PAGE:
For oranges intended for European markets, it is strongly advisable to find preservation methods increasing shelf-life and favouring the reduction of use of chemical antifungal products, both for reasons of environmental sustainability and to reduce the risk to health. In this paper results related to imazalil fungicide treatment of oranges fruits are reported. The experiments were carried out by comparing the traditional dipping of fruit with an innovative pilot plant process, designated “thin film” (TF), which is designed to reduce fungicide/water mixture concentration. Two film thickness (1 and 3 mm) and two temperatures (20 and 45°C) were investigated. The incidence of decay was < 5% for all treatments during 60 d of cold storage and dipping at 45°C showed a complete absence of decay during the cold storage. Imazalil residues inside fruits were < 5 mg kg-1 using TF method while dipping produced a final residue >> 5 mg kg-1 making the oranges unsuitable for the market. Therefore, TF treatment can be considered a useful method for maintaining high quality of citrus fruit and controlling green and blue mould both during cold storage and shelf-life period. A correlation was found between the overall decay incidence % and fungicide residue at time zero (adjusted R2 of 0.98) and the fungicide destruction rate logarithmically depended on its initial dose.

Effectiveness of thin film application of imazalil fungicide on decay control of Tarocco orange fruit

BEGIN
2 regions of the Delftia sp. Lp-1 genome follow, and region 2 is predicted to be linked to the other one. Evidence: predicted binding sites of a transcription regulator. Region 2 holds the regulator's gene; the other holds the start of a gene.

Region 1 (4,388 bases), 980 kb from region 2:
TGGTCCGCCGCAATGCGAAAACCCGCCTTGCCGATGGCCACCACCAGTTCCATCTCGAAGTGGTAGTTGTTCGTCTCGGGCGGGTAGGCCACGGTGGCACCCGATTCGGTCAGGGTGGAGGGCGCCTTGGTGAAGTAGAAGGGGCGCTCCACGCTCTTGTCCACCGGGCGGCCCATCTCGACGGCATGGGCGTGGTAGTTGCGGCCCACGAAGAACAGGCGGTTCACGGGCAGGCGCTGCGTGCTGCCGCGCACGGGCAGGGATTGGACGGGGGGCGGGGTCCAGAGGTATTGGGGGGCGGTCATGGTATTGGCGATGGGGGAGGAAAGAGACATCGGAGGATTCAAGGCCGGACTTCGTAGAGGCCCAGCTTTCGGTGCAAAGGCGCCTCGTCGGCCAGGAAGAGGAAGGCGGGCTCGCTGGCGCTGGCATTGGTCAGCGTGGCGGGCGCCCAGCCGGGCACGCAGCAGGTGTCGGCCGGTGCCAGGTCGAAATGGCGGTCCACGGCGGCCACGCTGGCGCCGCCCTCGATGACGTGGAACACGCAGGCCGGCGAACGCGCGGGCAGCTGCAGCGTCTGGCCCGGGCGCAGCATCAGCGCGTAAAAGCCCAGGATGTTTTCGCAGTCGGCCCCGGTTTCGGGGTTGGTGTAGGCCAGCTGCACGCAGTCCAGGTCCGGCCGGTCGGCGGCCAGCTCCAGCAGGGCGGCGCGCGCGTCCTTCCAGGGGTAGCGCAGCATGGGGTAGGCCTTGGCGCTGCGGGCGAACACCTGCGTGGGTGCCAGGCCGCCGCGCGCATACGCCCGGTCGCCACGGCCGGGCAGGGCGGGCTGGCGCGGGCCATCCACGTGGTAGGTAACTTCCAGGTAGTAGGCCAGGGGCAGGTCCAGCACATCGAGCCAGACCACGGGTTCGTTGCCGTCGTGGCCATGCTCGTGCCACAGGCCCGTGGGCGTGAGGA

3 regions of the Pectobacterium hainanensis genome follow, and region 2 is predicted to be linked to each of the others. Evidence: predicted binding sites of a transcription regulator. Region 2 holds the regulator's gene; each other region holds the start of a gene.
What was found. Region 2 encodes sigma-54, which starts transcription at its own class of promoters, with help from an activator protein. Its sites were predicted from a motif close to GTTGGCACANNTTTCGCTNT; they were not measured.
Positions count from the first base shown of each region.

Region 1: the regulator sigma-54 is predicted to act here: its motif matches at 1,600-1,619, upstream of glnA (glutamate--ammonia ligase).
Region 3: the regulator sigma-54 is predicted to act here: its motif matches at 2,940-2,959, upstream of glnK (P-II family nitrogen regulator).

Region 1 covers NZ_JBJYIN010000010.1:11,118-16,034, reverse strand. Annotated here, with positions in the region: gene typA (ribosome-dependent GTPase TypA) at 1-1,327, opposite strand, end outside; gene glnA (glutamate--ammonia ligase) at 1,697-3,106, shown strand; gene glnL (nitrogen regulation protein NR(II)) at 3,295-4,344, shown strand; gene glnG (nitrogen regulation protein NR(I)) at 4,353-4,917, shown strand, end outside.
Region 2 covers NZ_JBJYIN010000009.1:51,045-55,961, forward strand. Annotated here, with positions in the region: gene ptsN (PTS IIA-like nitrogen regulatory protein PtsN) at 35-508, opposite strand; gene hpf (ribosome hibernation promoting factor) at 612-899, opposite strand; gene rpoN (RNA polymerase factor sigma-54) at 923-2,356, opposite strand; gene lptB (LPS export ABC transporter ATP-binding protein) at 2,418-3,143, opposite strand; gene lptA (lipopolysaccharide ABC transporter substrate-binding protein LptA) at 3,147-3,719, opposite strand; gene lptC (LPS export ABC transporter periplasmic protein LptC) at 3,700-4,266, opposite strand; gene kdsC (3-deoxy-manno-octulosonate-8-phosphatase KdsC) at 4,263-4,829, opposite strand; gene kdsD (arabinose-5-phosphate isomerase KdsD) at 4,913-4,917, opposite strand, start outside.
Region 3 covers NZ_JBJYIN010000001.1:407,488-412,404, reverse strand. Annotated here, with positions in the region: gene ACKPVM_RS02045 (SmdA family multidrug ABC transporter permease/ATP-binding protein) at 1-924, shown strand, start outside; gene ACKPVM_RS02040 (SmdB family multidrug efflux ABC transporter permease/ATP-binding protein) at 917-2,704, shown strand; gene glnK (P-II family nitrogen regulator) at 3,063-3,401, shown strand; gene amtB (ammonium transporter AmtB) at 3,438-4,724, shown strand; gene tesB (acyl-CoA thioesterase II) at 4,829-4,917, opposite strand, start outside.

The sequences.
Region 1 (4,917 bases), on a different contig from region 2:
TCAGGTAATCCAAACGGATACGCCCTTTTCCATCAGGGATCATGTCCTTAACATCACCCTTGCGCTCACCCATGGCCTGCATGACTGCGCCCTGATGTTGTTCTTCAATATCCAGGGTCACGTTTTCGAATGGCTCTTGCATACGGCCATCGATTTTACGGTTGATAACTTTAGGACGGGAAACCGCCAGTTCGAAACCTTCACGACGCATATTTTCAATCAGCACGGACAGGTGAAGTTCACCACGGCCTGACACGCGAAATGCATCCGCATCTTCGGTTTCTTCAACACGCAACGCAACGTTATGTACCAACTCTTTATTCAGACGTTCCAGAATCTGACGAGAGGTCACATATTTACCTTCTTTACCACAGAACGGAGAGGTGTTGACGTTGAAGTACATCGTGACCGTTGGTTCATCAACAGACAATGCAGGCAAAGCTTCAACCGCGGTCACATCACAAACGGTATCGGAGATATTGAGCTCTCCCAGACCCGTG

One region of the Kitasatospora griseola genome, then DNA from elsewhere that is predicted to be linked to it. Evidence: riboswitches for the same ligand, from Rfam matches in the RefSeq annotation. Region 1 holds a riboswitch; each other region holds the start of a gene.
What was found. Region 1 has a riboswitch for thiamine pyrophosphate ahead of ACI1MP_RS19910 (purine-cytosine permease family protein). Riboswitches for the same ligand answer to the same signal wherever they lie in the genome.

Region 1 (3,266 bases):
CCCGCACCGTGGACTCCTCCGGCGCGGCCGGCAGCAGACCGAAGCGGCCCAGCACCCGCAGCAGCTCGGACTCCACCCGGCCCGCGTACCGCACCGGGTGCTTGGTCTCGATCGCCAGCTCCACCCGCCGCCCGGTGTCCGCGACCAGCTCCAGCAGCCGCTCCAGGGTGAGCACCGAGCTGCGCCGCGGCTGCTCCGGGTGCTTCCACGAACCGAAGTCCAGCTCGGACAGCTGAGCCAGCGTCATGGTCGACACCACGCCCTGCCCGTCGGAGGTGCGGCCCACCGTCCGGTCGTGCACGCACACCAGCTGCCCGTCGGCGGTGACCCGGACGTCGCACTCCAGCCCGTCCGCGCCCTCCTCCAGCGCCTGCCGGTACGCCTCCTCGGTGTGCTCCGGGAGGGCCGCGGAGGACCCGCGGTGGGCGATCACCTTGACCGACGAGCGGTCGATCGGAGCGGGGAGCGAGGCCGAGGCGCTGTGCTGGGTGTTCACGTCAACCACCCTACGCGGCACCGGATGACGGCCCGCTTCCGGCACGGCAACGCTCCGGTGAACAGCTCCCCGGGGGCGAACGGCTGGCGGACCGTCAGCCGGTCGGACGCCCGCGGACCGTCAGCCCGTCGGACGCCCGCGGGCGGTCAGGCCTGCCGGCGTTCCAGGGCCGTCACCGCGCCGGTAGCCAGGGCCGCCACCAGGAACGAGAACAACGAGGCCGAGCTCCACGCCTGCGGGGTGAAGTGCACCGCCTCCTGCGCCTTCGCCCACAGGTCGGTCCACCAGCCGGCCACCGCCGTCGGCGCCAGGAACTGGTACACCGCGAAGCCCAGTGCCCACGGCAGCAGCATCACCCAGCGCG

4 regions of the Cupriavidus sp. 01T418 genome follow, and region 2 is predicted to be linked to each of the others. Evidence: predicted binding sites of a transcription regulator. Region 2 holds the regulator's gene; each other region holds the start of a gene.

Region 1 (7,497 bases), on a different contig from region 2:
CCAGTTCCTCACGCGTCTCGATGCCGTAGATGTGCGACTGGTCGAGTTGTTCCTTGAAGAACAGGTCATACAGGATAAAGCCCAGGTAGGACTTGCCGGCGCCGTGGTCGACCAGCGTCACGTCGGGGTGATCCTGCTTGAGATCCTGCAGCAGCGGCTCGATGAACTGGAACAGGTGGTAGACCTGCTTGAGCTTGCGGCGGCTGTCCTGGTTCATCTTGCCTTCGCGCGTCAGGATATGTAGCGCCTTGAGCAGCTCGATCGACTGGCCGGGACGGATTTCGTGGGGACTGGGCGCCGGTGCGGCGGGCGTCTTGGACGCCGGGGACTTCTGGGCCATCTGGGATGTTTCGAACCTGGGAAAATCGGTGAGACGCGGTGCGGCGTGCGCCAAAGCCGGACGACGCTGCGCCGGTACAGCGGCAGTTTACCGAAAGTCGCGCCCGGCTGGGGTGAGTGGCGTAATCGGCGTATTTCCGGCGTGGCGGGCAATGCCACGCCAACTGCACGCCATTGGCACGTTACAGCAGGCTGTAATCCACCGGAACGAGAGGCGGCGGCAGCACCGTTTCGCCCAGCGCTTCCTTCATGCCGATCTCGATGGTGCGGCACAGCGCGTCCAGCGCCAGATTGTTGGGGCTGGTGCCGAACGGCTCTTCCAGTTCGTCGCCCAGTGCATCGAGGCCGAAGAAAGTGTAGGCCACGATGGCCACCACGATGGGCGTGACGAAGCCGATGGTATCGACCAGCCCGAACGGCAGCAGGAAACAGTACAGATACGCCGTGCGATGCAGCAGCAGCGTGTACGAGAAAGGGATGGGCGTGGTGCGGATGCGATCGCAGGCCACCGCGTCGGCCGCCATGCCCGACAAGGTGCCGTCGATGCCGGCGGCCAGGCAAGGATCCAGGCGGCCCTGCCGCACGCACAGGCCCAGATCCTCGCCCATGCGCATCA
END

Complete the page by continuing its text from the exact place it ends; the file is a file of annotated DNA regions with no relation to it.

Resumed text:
ALTIERI, Giuseppe
;
GENOVESE, FRANCESCO;TAURIELLO, ANTONELLA;DI RENZO, Giovanni Carlo;
2016

Abstract

For oranges intended for European markets, it is strongly advisable to find preservation methods increasing shelf-life and favouring the reduction of use of chemical antifungal products, both for reasons of environmental sustainability and to reduce the risk to health. In this paper results related to imazalil fungicide treatment of oranges fruits are reported. The experiments were carried out by comparing the traditional dipping of fruit with an innovative pilot plant process, designated “thin film” (TF), which is designed to reduce fungicide/water mixture concentration. Two film thickness (1 and 3 mm) and two temperatures (20 and 45°C) were investigated. The incidence of decay was < 5% for all treatments during 60 d of cold storage and dipping at 45°C showed a complete absence of decay during the cold storage. Imazalil residues inside fruits were < 5 mg kg-1 using TF method while dipping produced a final residue >> 5 mg kg-1 making the oranges unsuitable for the market. Therefore, TF treatment can be considered a useful method for maintaining high quality of citrus fruit and controlling green and blue mould both during cold storage and shelf-life period. A correlation was found between the overall decay incidence % and fungicide residue at time zero (adjusted R2 of 0.98) and the fungicide destruction rate logarithmically depended on its initial dose.
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Utilizza questo identificativo per citare o creare un link a questo documento: http://hdl.handle.net/11563/122438
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